Several years ago
Nature published a report by Borrell 2014 titled, “Why sharks have no bones” referencing a report in the same issue by Venkatesh et al. 2014 featuring their work on the ‘elephant shark’, Callorhinchus milii (Fig. 1). This follows recent discussions and comments on cartilage and bone in sharks and bony fish respectively.
Callorhinchus is a chimaera, a ratfish and an elasmobranch,
but note (Fig. 1) the presence of a single gill opening covered by a broad operculum, otherwise found sturgeons, paddlefish and Osteichthys (other bony fish). The upper jaw is fused to the cranium, distinct from basal sharks, paddlefish and sturgeons, convergent with Osteichthys. That’s why they call it a chimaera!
According to Borrell,
“The DNA sequence of the elephant shark helps to explain why sharks have a cartilaginous skeleton and how humans and other vertebrates evolved acquired immunity.”
“Although scientists knew what genes were involved in bone formation, it wasn’t clear whether sharks had lost their bone-forming ability or just never had it in the first place. After all, sharks do make bone in their teeth and fin spines.”
“The sequence reveals that members of this group are missing a single gene family that regulates the process of turning cartilage into bone, and that a gene duplication event gave rise to the transformation in bony vertebrates.”
From the Venkatesh et al. 2014 text:
“All gene family members involved in bone formation were present, except the secretory calcium-binding phosphoprotein (SCPP) gene family.”
Other fish experts note in the article, “Antarctic icefish (Notothenioidei (Fig. 2), lost the ability to form bone over the course of evolution.”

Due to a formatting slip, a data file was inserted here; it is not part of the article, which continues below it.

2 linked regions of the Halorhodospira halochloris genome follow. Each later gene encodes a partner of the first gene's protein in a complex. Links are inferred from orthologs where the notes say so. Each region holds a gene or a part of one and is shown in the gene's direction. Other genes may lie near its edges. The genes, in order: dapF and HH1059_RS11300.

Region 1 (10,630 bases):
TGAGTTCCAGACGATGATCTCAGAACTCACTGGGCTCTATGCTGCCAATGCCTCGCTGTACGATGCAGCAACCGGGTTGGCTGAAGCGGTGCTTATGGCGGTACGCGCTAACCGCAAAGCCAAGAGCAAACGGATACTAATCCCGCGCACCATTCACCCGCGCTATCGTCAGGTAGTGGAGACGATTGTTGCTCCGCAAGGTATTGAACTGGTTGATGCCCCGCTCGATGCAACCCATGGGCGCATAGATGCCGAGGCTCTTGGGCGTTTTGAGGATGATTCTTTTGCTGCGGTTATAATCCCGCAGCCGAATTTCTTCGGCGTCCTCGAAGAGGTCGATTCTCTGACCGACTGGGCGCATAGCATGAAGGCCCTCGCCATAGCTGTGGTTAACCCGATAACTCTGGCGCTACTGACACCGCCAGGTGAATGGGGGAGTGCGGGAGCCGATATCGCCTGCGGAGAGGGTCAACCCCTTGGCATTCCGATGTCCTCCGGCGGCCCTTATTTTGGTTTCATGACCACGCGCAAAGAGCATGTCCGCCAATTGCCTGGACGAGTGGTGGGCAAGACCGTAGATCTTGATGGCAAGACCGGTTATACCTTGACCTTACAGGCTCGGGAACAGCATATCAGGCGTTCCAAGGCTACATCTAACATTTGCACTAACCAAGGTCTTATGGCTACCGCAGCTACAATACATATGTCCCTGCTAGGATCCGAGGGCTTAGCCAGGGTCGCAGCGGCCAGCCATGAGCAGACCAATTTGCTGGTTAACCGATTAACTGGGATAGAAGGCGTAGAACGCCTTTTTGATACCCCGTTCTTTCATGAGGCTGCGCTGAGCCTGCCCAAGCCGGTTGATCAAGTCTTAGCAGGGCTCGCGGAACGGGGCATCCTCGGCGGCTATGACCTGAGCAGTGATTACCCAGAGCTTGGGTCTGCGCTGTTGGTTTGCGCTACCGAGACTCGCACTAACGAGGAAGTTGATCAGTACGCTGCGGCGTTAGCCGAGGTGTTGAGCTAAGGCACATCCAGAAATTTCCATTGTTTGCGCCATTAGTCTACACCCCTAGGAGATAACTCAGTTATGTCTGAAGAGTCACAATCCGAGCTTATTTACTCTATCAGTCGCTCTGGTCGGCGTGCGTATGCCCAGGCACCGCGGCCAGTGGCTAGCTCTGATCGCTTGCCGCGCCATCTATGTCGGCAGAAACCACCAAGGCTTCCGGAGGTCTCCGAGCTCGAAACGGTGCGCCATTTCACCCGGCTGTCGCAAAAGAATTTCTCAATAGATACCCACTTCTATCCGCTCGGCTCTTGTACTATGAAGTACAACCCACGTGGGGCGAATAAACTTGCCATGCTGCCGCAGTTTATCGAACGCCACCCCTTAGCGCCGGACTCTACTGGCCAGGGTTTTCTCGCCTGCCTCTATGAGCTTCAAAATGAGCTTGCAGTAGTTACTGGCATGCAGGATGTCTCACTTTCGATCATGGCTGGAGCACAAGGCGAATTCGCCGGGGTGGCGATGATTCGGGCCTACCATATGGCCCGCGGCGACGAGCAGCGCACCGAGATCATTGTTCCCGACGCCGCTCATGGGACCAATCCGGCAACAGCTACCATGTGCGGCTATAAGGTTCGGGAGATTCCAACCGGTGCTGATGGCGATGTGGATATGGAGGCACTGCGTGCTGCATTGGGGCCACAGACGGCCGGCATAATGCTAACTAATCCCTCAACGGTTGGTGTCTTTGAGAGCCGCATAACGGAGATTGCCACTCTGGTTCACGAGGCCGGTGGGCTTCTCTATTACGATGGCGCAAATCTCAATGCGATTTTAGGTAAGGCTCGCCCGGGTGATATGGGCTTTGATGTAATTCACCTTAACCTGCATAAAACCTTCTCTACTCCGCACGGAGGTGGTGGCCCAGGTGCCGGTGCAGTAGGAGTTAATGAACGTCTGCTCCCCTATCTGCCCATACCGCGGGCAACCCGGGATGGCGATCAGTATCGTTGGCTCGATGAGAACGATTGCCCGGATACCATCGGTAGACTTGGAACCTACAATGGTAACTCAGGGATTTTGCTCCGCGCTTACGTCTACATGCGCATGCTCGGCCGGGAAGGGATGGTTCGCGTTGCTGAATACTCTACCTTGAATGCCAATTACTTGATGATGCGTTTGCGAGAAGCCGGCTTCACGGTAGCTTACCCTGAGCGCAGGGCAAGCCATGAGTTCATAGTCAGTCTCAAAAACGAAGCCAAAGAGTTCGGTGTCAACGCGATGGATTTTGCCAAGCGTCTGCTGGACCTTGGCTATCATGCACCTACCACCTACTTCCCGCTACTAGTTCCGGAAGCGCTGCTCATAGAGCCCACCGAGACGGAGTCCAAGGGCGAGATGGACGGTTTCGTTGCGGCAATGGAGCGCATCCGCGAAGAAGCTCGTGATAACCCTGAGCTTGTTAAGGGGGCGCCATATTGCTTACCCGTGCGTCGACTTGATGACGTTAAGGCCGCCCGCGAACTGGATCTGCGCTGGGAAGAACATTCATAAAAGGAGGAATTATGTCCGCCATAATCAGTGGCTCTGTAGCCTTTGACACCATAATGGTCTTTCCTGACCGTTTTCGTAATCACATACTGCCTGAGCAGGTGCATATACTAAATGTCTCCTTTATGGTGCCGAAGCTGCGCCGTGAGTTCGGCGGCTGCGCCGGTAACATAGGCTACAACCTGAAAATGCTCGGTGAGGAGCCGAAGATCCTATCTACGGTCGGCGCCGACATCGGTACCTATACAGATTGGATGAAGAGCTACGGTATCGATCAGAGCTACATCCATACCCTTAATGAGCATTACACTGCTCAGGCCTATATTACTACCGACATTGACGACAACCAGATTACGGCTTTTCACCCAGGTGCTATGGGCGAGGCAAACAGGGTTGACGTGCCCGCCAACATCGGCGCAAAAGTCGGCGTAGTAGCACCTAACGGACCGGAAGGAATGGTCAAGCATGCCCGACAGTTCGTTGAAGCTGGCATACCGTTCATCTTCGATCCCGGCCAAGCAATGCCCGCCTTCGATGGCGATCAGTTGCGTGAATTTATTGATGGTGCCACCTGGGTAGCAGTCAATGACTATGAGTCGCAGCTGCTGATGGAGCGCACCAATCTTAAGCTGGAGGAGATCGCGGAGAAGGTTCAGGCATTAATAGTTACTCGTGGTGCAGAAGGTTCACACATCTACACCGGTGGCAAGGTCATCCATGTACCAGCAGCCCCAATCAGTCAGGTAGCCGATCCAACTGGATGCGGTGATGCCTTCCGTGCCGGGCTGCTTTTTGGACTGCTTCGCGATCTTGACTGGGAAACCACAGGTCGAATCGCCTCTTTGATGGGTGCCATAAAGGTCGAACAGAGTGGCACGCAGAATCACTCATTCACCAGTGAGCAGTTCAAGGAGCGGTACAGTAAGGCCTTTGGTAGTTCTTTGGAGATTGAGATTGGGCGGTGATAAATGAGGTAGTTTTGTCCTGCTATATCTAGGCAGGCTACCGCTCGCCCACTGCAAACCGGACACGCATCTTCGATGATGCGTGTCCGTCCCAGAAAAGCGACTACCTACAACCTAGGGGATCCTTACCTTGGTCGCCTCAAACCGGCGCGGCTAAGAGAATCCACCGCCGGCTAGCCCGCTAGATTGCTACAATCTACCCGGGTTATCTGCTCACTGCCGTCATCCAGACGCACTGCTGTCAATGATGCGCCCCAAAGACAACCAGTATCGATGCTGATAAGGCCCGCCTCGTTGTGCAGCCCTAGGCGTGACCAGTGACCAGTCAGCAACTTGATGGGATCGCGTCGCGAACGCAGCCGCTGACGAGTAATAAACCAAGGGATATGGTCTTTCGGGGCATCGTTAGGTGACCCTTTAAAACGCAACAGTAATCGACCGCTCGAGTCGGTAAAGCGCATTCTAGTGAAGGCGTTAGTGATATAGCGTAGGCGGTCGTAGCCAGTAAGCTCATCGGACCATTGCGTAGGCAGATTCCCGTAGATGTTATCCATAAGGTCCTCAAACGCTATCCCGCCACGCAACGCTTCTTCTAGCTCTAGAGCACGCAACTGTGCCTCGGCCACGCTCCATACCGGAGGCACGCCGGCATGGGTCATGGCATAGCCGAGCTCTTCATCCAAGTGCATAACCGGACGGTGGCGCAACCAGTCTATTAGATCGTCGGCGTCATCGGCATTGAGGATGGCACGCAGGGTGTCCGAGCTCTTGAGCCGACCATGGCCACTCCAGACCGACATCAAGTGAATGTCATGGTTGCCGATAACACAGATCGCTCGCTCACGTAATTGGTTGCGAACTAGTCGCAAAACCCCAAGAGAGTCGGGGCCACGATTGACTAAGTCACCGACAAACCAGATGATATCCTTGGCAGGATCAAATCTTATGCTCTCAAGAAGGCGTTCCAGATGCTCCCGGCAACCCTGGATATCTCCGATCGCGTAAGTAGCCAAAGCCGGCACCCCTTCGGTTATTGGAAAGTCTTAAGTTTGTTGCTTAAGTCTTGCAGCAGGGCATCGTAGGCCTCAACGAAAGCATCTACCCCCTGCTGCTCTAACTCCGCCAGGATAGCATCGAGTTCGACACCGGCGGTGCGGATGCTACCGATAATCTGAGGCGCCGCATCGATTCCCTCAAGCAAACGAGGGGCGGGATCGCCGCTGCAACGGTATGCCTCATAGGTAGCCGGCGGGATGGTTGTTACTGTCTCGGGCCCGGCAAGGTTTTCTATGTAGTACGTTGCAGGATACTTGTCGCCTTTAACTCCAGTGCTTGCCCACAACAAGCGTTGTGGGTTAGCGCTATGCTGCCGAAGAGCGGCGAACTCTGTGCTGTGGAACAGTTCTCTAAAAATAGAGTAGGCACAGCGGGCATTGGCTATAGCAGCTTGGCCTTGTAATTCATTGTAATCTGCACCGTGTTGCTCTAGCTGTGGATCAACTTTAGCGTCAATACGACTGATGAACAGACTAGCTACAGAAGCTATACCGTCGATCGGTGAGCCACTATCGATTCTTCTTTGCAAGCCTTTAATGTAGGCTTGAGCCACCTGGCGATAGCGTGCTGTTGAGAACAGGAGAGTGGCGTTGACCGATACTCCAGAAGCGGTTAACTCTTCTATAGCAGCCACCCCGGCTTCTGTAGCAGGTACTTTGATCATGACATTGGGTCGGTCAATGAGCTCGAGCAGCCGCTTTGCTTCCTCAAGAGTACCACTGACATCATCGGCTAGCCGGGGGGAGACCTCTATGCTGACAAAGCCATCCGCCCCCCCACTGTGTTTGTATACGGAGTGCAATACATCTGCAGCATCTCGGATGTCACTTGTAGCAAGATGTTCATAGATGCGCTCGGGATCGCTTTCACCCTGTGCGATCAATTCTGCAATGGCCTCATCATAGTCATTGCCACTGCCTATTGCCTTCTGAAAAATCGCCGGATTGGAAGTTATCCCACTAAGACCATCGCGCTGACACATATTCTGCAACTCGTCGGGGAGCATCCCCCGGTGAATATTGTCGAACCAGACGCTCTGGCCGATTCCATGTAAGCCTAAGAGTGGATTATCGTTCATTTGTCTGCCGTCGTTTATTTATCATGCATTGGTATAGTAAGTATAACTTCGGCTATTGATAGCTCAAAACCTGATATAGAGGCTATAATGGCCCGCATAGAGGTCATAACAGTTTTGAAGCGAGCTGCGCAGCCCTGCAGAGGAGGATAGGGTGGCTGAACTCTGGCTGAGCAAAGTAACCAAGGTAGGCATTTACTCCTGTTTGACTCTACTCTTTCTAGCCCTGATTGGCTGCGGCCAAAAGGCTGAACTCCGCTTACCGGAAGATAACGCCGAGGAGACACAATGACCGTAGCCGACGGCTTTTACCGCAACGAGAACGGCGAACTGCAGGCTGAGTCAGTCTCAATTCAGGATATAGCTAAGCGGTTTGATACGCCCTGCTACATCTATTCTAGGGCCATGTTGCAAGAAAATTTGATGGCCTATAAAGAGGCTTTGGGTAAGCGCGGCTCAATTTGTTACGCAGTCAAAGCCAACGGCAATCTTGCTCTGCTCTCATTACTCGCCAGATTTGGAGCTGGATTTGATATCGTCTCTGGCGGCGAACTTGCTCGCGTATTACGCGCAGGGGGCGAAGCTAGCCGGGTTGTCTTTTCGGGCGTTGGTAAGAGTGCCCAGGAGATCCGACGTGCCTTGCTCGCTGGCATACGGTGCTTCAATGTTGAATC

Notothenia, the namesake for the icefish clade, has not been added to the LRT yet, but is clearly a relative of Coryphaena, the open seas mahi-mahi, a bony fish not related to chimaeras. We’ll look at that taxon soon.
From the Venkatesh et al. 2014 abstract:
“Our functional studies suggest that the lack of genes encoding secreted calcium-binding phosphoproteins in cartilaginous fishes explains the absence of bone in their endoskeleton.”
All this is interesting news,
but Venkatesh et al. was using a traditional and outdated cladogram (repaired in Fig. 2). Parts of the Venkatesh et al. phylogenetic context were invalid due to taxon exclusion. Paddlefish, sturgeons and other pertinent taxa are missing. With regard to the included taxa:
- Heterostracan head shields are either made of bone.
- Osteostracan head shields are made of bone.
- Placoderms had bony armor, but the vertebrae, braincase, fin supports and gill arches were all made of cartilage. In the LRT, catfish are living relatives and they have bony skeletons and some catfish have bony armor.
- Acanthodians had jaw bones are preformed in cartilage then ossified with mesoderm-derived bone. Though the parts of the jaws have a similar origin, the teeth are very different from those of modern fish histologically, lacking enamel and apparently were not replaced, so had to last for the life of the fish.
So sharks pretty much stand alone lacking bone in most of their skeleton.
Among extinct sharks,
Hybodus (Fig. 3), the proximal outgroup to bony fish in the LRT, “seems to have had highly ossified cartilage making it more like solid bone. This has meant that impressions have been quite well preserved revealing the morphology of the living animal.” Reference here.
Traditional workers never linked
the short-snouted shark, Hybodus, to bony fish, but considered the high degree of ossification convergent. By adding taxa, Hybodus nests basal to bony fish, demonstrating homology (rather than convergence) in the re-acquisition of bone, likely by the reactivation of that one bone gene, That’s what we’re looking for: a gradual accumulation of traits modeling actual microevolutionary events.
Borrell B 2014. Why sharks have no bones. Nature online here
Venkatesh B et al. 2014. Elephant shark genome provides unique insights into gnathostome evolution. Nature 505:174–179.